If you’re driving home later and someone in dark green clothing (and a hi-vis coat) is standing in the middle of the road holding their hand up, you’ll stop. Their clothing tells you that they are a police officer. Or because I’m wearing this big white surplice shows that I’m a Church of Ireland minister.
John’s clothing tells us that he’s a prophet. He’s wearing the same things as the prophet Elijah (2 Kgs 1:8). This is the messenger sent ahead of Jesus. Now, a messenger is sent with a message, so what was it? Mark tells us there in verse 7: ‘After me will come one more powerful than I, the things of whose sandals I am not worthy to untie. I baptise you with water, but he will baptise you with the Holy Spirit.’
Some people might have looked at John and thought that he was the Christ. He had big crowds coming to him. He was baptising people, giving them a fresh start. He was a prophet, sent from God. But John says that he’s just like the warm-up act before the main performer. That while he baptises with water, he will baptise with the Holy Spirit.
So Mark tells us that the good news of Jesus begins with the arrival of John, the messenger who comes before him. John did come, he did preach, and that paved the way for Jesus to arrive. In verse 9, Jesus is baptised by John. Not because he has any sins of his own. Jesus is perfectly sinless.
Back in verses 4-8 we were told what you could see and hear with John. Well here in verses 10-11, we find what Jesus saw and heard, as he came up out of the water at his baptism. Both point to who he is, so let’s look at them briefly in turn.
What Jesus saw: ‘He saw heaven being torn open and the Spirit descending on him like a dove.’ On Black Friday there was a BBC news crew inside one of the stores on Oxford Street in London, ready to film the rush of people fighting to get the bargains on offer. They filmed as a security guard unlocked the doors to discover... just one man standing waiting, who calmly walked in and started browsing around. Contrast that to the scenes in French supermarkets this week where people were fighting over Nutella - it had been reduced by 70% and everyone wanted it!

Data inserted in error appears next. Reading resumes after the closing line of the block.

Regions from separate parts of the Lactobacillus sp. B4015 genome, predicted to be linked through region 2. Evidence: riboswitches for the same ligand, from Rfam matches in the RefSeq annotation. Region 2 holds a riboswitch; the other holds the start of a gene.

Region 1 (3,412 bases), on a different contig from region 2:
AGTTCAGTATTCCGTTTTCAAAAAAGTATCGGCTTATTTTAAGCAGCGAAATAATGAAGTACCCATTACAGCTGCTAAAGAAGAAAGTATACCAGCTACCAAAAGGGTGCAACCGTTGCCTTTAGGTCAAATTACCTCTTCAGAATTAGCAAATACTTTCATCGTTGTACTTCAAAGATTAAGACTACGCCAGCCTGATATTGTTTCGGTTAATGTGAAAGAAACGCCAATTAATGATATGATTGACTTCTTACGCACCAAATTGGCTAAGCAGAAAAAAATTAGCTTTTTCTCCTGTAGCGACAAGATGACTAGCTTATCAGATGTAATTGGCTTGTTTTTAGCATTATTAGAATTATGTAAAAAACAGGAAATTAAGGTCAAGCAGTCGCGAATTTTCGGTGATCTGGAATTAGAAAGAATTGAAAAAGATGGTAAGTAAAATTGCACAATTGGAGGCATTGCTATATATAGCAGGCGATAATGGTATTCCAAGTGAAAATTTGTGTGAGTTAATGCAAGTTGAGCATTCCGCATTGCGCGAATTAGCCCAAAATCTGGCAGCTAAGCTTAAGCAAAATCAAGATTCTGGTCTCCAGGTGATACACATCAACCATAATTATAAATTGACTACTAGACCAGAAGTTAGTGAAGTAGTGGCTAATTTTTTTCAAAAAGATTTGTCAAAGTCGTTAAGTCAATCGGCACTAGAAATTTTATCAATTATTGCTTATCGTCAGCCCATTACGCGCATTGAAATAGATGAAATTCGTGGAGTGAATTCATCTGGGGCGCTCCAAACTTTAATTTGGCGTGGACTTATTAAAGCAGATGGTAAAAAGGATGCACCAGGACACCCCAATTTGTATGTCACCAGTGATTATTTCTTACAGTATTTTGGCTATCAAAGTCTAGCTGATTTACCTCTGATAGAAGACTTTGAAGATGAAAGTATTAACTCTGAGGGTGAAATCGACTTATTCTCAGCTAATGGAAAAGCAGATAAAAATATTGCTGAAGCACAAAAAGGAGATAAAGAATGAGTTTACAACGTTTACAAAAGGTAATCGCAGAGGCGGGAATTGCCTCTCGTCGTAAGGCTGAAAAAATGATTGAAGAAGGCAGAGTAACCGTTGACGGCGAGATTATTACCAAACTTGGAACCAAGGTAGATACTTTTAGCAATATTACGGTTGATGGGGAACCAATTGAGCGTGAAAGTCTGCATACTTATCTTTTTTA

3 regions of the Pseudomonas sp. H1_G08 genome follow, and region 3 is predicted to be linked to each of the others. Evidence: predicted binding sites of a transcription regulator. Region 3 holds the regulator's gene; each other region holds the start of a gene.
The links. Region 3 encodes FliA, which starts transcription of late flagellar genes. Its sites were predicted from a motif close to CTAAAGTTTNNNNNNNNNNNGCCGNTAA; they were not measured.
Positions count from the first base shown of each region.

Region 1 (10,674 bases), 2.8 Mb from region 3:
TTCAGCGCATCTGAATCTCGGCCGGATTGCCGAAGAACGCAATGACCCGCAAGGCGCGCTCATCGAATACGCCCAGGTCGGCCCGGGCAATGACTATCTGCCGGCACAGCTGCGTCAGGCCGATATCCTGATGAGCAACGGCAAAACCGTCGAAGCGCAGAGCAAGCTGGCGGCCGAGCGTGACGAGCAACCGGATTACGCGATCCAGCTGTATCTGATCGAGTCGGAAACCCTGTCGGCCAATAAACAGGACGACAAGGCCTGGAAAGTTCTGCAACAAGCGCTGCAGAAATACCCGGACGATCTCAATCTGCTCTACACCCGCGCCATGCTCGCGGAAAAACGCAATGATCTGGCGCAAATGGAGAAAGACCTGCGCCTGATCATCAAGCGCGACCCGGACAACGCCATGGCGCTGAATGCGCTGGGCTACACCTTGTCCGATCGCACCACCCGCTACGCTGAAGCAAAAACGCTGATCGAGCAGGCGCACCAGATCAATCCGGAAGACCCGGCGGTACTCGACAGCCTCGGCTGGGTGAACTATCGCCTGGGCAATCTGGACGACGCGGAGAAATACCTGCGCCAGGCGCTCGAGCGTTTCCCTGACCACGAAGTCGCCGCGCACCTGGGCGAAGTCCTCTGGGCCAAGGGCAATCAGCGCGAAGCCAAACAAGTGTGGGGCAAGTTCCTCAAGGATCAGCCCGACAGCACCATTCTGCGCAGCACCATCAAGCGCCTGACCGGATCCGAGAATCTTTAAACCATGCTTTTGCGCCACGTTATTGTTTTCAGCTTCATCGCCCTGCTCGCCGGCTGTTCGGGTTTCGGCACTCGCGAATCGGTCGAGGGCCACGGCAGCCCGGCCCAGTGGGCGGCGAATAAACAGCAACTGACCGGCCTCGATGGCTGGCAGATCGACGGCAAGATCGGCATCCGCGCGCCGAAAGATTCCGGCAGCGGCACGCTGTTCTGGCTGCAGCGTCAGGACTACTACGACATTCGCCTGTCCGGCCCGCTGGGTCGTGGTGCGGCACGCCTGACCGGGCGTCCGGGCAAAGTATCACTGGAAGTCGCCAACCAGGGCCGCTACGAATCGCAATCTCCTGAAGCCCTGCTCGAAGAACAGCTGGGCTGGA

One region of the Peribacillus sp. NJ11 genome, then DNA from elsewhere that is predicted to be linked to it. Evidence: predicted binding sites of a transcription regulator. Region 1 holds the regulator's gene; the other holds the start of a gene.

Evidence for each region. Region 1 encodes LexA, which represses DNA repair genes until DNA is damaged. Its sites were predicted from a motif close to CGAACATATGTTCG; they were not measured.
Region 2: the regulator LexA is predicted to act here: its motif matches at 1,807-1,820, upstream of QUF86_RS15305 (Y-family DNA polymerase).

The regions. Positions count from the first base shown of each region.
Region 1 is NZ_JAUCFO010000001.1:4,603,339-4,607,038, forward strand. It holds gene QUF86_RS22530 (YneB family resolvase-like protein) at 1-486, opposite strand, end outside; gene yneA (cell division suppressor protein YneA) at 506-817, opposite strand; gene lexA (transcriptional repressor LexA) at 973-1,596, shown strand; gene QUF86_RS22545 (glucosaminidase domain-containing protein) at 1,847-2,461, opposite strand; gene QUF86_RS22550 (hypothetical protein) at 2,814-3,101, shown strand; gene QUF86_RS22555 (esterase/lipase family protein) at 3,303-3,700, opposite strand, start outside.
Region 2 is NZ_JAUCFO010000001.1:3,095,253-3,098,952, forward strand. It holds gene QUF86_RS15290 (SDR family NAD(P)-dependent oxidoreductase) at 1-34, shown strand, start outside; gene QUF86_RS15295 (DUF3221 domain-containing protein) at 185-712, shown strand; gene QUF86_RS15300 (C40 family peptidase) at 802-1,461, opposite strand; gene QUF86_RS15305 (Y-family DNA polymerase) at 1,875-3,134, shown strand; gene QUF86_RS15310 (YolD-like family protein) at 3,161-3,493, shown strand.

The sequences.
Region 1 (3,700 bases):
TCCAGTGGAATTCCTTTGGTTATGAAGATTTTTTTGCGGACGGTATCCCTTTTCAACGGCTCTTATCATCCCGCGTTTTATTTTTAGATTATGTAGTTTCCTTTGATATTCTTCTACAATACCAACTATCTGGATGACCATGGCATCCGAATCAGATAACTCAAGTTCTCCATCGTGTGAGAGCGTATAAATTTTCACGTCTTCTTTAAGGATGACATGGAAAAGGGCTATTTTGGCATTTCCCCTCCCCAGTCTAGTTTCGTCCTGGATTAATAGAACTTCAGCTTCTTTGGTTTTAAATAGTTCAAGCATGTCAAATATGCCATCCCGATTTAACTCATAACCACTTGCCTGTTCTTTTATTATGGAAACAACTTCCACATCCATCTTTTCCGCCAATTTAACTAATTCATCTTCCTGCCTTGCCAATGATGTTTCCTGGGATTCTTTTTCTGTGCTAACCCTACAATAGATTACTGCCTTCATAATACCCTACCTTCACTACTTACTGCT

Heaven was torn open, as if the Holy Spirit couldn’t wait, coming down on him like a dove. Jesus was anointed with the Holy Spirit and with power (as Peter says in Acts 10:38). The Holy Spirit is the sign and seal that Jesus is the Christ. Jesus is God’s long promised King.
But Jesus also heard something that day. We hear it in verse 11: ‘And a voice came from heaven: “You are my Son, whom I love; with you I am well pleased.”’ God the Father speaks to Jesus, confirming that he is his Son - but more than that, the Son he loves, and is well pleased with.
In a world of bad news, here is some good news. All the promises of the Old Testament have come true. The messenger came to prepare the way. And now Jesus is here. Jesus who is the Christ, the anointed King, who has the power of the Holy Spirit to save us from our sins. He’s the one who gives us more than a washing in water, he baptises us with the Holy Spirit, giving us the power to live.
And Jesus is the Son of God, the Father’s beloved Son, who has come to save us from our sins by living the perfect life that we could never live, and dying the death that we deserve. The good news is that Jesus has come... for you. Why not take the opportunity to discover more about this good news - read through Mark’s gospel. It would only take about an hour. Or come along this evening, when David will look at another section from Mark 1.
When we hear the news, we need to do something with it. Maybe you think this is fake news, that we’re getting excited about nothing. But it’s a bit like the urgent alert in Hawaii last week - when you hear the news you need to do something about it. We hear this good news, and so we need to do something about it - listen to it, receive it, welcome it. Accept Jesus for who he is: Jesus is the Christ, the Son of God. And this is good news.
This sermon was preached in St Matthew's Church, Richhill on Sunday morning 28th January 2018.